Emery watched the military procession as it passed through town. It was a parade. These men had served their country in peacetime and, some of them, in war. Now they were being honored.

That was right and fitting. The fact that men of many ages, many backgrounds and many points of view had come together as a cohesive group was astounding. They had worked hard to ensure the freedom of their fellow countrymen and women. That hard work was what this day was all about.

What was worrying Emery was that more than one of those men was feeling such a degree of trauma that he could feel it from the crowd of on-lookers. He could pick them out as they walked by. They looked just as calm and confident as their fellows but an almost palpable wave of pain emanated from the men.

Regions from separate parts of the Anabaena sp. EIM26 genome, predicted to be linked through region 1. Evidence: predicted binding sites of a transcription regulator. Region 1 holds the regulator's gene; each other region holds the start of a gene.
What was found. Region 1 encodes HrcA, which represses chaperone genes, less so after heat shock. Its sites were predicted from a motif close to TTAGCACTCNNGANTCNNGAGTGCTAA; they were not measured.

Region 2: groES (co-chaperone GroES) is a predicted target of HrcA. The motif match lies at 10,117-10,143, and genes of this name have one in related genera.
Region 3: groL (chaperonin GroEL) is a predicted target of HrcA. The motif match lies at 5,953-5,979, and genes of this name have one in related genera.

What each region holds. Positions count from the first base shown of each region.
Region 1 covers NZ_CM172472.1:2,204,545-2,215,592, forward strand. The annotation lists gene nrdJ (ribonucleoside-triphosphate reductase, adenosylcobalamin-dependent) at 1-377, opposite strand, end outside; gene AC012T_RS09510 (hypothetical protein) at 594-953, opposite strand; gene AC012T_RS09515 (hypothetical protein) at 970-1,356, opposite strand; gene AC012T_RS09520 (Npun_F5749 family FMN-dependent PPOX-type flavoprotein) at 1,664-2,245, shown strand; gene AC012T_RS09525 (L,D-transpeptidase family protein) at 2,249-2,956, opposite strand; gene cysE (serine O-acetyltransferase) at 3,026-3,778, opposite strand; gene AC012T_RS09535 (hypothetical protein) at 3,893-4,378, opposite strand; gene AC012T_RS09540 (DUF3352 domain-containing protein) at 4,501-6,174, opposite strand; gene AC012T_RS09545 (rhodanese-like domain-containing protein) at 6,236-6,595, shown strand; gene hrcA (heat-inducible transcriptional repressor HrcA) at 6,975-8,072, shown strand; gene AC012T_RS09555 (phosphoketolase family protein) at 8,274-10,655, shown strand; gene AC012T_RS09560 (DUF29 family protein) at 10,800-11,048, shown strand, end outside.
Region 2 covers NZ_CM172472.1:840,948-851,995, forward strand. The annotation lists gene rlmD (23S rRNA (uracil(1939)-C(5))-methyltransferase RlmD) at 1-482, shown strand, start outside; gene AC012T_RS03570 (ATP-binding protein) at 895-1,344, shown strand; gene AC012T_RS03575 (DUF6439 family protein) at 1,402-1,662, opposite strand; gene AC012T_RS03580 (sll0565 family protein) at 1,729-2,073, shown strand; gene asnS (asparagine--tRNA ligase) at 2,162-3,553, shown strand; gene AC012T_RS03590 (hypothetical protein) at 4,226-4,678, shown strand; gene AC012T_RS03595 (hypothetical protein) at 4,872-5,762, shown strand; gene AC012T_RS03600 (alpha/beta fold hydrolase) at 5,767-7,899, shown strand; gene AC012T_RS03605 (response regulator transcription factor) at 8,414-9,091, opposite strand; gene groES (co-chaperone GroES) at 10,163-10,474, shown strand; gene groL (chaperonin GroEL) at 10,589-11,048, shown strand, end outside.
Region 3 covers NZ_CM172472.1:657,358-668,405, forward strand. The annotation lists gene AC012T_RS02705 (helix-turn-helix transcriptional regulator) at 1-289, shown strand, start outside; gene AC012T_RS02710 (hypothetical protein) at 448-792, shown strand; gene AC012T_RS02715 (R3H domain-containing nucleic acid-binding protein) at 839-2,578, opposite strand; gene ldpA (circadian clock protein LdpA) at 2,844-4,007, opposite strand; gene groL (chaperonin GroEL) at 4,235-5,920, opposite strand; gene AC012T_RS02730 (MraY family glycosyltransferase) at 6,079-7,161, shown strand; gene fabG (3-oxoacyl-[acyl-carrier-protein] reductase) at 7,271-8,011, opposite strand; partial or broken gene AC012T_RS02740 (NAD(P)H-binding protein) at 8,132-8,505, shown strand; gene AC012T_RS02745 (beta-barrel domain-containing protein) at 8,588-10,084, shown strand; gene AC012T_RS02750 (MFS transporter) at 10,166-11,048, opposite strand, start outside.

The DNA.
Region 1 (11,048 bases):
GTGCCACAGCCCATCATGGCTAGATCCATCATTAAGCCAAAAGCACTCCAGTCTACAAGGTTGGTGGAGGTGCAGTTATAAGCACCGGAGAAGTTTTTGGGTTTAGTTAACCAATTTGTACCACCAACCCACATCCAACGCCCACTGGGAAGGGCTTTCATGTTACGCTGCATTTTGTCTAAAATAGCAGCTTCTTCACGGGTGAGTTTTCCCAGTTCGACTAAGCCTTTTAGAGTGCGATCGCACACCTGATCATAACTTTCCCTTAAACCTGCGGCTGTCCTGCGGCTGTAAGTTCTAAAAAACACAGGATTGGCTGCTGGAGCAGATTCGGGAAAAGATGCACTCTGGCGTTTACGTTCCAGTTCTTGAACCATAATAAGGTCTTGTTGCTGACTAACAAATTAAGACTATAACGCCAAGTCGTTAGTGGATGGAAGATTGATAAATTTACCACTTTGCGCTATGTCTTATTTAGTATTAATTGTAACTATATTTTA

He wondered what had so terrified them; these steadfast soldiers; paragons of strength, that though they paraded just as proudly as their fellows, inside they were trembling. “What happened to them?” he whispered.

“They say that there were demons out in the wilderness,” Hassett said softly. “Kinda makes you wonder what kinds of battle they’ve fought.”

“Hard won ones, I’m sure,” Emery murmured. He closed his eyes, grounded and centered his aura, wondering if he could send these men the ease he felt even as they sent him their pain.